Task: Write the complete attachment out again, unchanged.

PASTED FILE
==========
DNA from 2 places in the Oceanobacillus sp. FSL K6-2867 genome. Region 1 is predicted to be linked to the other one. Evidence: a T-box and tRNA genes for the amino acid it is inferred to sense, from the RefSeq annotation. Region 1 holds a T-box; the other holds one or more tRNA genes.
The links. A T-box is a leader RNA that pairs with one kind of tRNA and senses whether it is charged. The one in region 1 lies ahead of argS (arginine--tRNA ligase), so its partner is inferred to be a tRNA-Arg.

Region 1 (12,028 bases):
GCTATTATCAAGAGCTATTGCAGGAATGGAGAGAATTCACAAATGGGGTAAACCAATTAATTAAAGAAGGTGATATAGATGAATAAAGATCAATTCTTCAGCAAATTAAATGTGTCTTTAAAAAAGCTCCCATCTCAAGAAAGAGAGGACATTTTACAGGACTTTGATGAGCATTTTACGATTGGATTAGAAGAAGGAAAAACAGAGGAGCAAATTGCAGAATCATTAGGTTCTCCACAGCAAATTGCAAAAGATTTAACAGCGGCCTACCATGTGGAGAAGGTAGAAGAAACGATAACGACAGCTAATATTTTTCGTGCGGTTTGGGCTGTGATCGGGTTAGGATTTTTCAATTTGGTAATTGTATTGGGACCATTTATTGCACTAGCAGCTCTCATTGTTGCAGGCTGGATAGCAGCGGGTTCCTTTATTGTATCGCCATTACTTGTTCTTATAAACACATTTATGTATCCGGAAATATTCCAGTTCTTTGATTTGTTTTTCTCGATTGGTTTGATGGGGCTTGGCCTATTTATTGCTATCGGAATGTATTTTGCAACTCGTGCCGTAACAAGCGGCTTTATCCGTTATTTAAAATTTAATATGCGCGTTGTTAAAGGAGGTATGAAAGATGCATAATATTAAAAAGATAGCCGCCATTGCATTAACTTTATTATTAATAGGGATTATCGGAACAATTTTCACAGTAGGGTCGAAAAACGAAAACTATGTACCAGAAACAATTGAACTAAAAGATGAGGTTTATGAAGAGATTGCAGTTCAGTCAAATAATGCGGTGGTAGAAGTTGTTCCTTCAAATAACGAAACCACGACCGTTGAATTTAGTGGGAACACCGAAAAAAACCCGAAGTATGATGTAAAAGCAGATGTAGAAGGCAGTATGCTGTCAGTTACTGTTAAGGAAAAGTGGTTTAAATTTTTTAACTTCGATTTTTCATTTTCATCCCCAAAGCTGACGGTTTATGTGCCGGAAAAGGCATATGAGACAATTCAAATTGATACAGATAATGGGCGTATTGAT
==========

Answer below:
DNA from 2 places in the Oceanobacillus sp. FSL K6-2867 genome. Region 1 is predicted to be linked to the other one. Evidence: a T-box and tRNA genes for the amino acid it is inferred to sense, from the RefSeq annotation. Region 1 holds a T-box; the other holds one or more tRNA genes.
The links. A T-box is a leader RNA that pairs with one kind of tRNA and senses whether it is charged. The one in region 1 lies ahead of argS (arginine--tRNA ligase), so its partner is inferred to be a tRNA-Arg.

Region 1 (12,028 bases):
GCTATTATCAAGAGCTATTGCAGGAATGGAGAGAATTCACAAATGGGGTAAACCAATTAATTAAAGAAGGTGATATAGATGAATAAAGATCAATTCTTCAGCAAATTAAATGTGTCTTTAAAAAAGCTCCCATCTCAAGAAAGAGAGGACATTTTACAGGACTTTGATGAGCATTTTACGATTGGATTAGAAGAAGGAAAAACAGAGGAGCAAATTGCAGAATCATTAGGTTCTCCACAGCAAATTGCAAAAGATTTAACAGCGGCCTACCATGTGGAGAAGGTAGAAGAAACGATAACGACAGCTAATATTTTTCGTGCGGTTTGGGCTGTGATCGGGTTAGGATTTTTCAATTTGGTAATTGTATTGGGACCATTTATTGCACTAGCAGCTCTCATTGTTGCAGGCTGGATAGCAGCGGGTTCCTTTATTGTATCGCCATTACTTGTTCTTATAAACACATTTATGTATCCGGAAATATTCCAGTTCTTTGATTTGTTTTTCTCGATTGGTTTGATGGGGCTTGGCCTATTTATTGCTATCGGAATGTATTTTGCAACTCGTGCCGTAACAAGCGGCTTTATCCGTTATTTAAAATTTAATATGCGCGTTGTTAAAGGAGGTATGAAAGATGCATAATATTAAAAAGATAGCCGCCATTGCATTAACTTTATTATTAATAGGGATTATCGGAACAATTTTCACAGTAGGGTCGAAAAACGAAAACTATGTACCAGAAACAATTGAACTAAAAGATGAGGTTTATGAAGAGATTGCAGTTCAGTCAAATAATGCGGTGGTAGAAGTTGTTCCTTCAAATAACGAAACCACGACCGTTGAATTTAGTGGGAACACCGAAAAAAACCCGAAGTATGATGTAAAAGCAGATGTAGAAGGCAGTATGCTGTCAGTTACTGTTAAGGAAAAGTGGTTTAAATTTTTTAACTTCGATTTTTCATTTTCATCCCCAAAGCTGACGGTTTATGTGCCGGAAAAGGCATATGAGACAATTCAAATTGATACAGATAATGGGCGTATTGAT